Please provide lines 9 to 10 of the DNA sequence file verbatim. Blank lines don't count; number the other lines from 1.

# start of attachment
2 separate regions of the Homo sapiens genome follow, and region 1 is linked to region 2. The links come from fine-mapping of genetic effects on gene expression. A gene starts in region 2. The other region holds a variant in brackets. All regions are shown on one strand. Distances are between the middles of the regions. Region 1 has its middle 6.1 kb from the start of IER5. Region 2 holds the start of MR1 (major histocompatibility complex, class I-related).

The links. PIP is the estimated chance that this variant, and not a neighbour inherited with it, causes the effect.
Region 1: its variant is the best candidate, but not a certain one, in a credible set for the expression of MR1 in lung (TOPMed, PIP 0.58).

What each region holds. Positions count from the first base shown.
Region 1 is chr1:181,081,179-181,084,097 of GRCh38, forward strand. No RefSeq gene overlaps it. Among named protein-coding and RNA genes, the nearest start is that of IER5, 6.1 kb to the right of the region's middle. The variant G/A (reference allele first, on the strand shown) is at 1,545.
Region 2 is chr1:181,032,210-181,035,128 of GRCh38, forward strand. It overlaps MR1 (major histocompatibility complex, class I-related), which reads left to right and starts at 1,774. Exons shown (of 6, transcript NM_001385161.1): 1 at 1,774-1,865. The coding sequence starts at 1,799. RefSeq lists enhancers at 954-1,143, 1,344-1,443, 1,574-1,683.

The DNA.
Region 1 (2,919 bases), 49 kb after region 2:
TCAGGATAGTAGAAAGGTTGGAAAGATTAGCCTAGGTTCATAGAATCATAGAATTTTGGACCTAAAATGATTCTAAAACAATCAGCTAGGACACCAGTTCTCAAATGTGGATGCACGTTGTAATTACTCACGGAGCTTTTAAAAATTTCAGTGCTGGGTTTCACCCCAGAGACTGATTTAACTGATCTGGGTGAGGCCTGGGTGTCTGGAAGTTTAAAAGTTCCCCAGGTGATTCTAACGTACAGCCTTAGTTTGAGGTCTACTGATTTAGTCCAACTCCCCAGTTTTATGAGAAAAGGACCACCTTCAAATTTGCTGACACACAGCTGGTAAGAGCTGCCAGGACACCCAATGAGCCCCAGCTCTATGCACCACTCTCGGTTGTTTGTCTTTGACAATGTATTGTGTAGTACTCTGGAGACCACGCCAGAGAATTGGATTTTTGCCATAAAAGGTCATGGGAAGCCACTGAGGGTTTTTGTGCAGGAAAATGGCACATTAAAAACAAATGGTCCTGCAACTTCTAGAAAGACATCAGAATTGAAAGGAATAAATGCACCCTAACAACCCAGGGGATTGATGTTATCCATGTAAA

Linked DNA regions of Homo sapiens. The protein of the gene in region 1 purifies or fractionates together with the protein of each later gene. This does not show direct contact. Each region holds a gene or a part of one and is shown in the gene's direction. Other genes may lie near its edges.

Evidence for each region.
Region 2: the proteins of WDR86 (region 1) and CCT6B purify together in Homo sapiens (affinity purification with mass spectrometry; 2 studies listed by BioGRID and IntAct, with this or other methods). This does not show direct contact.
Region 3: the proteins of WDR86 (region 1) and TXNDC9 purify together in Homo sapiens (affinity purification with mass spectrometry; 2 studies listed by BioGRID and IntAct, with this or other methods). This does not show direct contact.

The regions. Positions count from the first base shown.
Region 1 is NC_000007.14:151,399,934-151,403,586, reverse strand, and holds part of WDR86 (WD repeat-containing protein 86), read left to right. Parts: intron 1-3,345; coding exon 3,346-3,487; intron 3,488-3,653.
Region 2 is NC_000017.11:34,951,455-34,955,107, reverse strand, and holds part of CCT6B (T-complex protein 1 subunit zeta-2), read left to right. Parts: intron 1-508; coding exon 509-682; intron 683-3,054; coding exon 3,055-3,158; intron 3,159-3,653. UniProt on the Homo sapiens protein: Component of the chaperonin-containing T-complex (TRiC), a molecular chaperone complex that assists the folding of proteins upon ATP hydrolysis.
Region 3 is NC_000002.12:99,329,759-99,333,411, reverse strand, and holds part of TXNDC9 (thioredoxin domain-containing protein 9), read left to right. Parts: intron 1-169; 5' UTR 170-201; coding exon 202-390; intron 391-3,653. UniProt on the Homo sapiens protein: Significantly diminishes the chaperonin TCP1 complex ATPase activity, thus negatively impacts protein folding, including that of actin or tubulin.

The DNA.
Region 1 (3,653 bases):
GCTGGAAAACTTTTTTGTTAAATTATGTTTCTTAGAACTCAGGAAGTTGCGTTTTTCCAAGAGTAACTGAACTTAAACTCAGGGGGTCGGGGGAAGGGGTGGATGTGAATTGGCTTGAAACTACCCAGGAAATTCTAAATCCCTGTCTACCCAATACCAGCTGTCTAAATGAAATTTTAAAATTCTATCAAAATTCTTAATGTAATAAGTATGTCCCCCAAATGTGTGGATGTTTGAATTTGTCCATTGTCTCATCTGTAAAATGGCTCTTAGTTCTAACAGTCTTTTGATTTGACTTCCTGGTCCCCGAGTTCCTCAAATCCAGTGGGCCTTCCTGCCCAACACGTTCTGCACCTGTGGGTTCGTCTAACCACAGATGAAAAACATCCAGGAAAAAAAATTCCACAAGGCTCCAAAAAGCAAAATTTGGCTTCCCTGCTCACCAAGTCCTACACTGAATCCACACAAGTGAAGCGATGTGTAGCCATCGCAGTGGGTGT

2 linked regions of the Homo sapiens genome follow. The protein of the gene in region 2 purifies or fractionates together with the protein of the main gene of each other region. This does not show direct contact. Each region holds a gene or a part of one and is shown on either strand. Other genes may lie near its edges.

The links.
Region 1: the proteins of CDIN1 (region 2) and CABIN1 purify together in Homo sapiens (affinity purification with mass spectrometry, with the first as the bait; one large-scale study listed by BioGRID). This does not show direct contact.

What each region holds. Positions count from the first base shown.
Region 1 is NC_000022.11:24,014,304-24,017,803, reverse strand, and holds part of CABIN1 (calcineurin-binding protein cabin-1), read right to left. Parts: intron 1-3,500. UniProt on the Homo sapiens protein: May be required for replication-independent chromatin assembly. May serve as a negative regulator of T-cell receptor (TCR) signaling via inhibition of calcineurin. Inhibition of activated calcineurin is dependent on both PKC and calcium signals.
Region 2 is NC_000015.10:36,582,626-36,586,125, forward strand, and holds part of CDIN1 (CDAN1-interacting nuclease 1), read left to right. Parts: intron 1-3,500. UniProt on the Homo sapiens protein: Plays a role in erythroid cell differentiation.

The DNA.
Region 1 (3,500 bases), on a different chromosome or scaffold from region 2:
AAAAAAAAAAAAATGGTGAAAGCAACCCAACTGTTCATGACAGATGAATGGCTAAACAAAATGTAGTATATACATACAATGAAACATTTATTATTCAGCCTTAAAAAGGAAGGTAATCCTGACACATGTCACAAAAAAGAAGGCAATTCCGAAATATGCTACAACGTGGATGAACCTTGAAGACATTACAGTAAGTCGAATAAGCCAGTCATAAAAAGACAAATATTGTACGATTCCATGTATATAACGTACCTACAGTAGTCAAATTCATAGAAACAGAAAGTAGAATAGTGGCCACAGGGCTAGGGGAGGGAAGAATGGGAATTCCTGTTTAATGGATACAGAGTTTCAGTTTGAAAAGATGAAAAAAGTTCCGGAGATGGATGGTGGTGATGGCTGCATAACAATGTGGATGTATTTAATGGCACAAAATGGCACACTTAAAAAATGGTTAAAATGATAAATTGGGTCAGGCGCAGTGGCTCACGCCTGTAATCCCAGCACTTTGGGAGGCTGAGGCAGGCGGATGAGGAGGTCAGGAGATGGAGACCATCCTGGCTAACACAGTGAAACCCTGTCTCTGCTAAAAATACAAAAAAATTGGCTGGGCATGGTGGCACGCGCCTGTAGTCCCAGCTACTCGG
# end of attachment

TCAGGATAGTAGAAAGGTTGGAAAGATTAGCCTAGGTTCATAGAATCATAGAATTTTGGACCTAAAATGATTCTAAAACAATCAGCTAGGACACCAGTTCTCAAATGTGGATGCACGTTGTAATTACTCACGGAGCTTTTAAAAATTTCAGTGCTGGGTTTCACCCCAGAGACTGATTTAACTGATCTGGGTGAGGCCTGGGTGTCTGGAAGTTTAAAAGTTCCCCAGGTGATTCTAACGTACAGCCTTAGTTTGAGGTCTACTGATTTAGTCCAACTCCCCAGTTTTATGAGAAAAGGACCACCTTCAAATTTGCTGACACACAGCTGGTAAGAGCTGCCAGGACACCCAATGAGCCCCAGCTCTATGCACCACTCTCGGTTGTTTGTCTTTGACAATGTATTGTGTAGTACTCTGGAGACCACGCCAGAGAATTGGATTTTTGCCATAAAAGGTCATGGGAAGCCACTGAGGGTTTTTGTGCAGGAAAATGGCACATTAAAAACAAATGGTCCTGCAACTTCTAGAAAGACATCAGAATTGAAAGGAATAAATGCACCCTAACAACCCAGGGGATTGATGTTATCCATGTAAA

Linked DNA regions of Homo sapiens. The protein of the gene in region 1 purifies or fractionates together with the protein of each later gene. This does not show direct contact. Each region holds a gene or a part of one and is shown in the gene's direction. Other genes may lie near its edges.